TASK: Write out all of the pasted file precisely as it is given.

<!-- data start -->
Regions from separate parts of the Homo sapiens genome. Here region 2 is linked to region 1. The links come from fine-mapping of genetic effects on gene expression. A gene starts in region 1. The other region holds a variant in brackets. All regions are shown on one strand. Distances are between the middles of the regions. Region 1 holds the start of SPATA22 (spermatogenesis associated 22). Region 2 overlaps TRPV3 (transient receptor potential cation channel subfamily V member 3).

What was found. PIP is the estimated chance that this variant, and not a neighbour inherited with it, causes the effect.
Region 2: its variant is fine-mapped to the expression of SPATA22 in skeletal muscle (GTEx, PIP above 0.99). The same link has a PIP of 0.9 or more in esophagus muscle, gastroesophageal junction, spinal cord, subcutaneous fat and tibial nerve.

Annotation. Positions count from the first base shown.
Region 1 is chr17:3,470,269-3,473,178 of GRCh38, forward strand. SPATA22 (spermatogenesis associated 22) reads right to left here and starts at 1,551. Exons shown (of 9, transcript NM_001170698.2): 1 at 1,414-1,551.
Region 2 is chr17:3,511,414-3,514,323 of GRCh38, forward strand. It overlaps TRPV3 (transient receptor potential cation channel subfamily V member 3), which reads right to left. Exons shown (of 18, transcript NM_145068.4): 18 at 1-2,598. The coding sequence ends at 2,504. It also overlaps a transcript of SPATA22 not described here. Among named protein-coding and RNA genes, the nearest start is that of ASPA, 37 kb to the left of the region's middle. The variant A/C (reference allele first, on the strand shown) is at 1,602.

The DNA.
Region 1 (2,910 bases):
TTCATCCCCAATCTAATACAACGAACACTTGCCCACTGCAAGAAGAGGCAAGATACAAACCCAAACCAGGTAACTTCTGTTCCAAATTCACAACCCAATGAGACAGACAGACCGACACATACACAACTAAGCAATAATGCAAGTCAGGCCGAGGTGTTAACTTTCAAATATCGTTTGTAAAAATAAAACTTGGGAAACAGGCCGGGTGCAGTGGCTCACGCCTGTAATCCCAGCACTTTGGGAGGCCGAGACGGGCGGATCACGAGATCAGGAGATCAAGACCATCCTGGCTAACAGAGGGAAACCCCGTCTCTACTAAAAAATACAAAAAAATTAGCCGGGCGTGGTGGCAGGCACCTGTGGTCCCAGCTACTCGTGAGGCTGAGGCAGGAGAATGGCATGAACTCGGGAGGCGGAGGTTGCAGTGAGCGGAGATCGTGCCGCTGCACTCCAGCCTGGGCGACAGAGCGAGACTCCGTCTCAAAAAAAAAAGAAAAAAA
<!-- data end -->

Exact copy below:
Regions from separate parts of the Homo sapiens genome. Here region 2 is linked to region 1. The links come from fine-mapping of genetic effects on gene expression. A gene starts in region 1. The other region holds a variant in brackets. All regions are shown on one strand. Distances are between the middles of the regions. Region 1 holds the start of SPATA22 (spermatogenesis associated 22). Region 2 overlaps TRPV3 (transient receptor potential cation channel subfamily V member 3).

What was found. PIP is the estimated chance that this variant, and not a neighbour inherited with it, causes the effect.
Region 2: its variant is fine-mapped to the expression of SPATA22 in skeletal muscle (GTEx, PIP above 0.99). The same link has a PIP of 0.9 or more in esophagus muscle, gastroesophageal junction, spinal cord, subcutaneous fat and tibial nerve.

Annotation. Positions count from the first base shown.
Region 1 is chr17:3,470,269-3,473,178 of GRCh38, forward strand. SPATA22 (spermatogenesis associated 22) reads right to left here and starts at 1,551. Exons shown (of 9, transcript NM_001170698.2): 1 at 1,414-1,551.
Region 2 is chr17:3,511,414-3,514,323 of GRCh38, forward strand. It overlaps TRPV3 (transient receptor potential cation channel subfamily V member 3), which reads right to left. Exons shown (of 18, transcript NM_145068.4): 18 at 1-2,598. The coding sequence ends at 2,504. It also overlaps a transcript of SPATA22 not described here. Among named protein-coding and RNA genes, the nearest start is that of ASPA, 37 kb to the left of the region's middle. The variant A/C (reference allele first, on the strand shown) is at 1,602.

The DNA.
Region 1 (2,910 bases):
TTCATCCCCAATCTAATACAACGAACACTTGCCCACTGCAAGAAGAGGCAAGATACAAACCCAAACCAGGTAACTTCTGTTCCAAATTCACAACCCAATGAGACAGACAGACCGACACATACACAACTAAGCAATAATGCAAGTCAGGCCGAGGTGTTAACTTTCAAATATCGTTTGTAAAAATAAAACTTGGGAAACAGGCCGGGTGCAGTGGCTCACGCCTGTAATCCCAGCACTTTGGGAGGCCGAGACGGGCGGATCACGAGATCAGGAGATCAAGACCATCCTGGCTAACAGAGGGAAACCCCGTCTCTACTAAAAAATACAAAAAAATTAGCCGGGCGTGGTGGCAGGCACCTGTGGTCCCAGCTACTCGTGAGGCTGAGGCAGGAGAATGGCATGAACTCGGGAGGCGGAGGTTGCAGTGAGCGGAGATCGTGCCGCTGCACTCCAGCCTGGGCGACAGAGCGAGACTCCGTCTCAAAAAAAAAAGAAAAAAA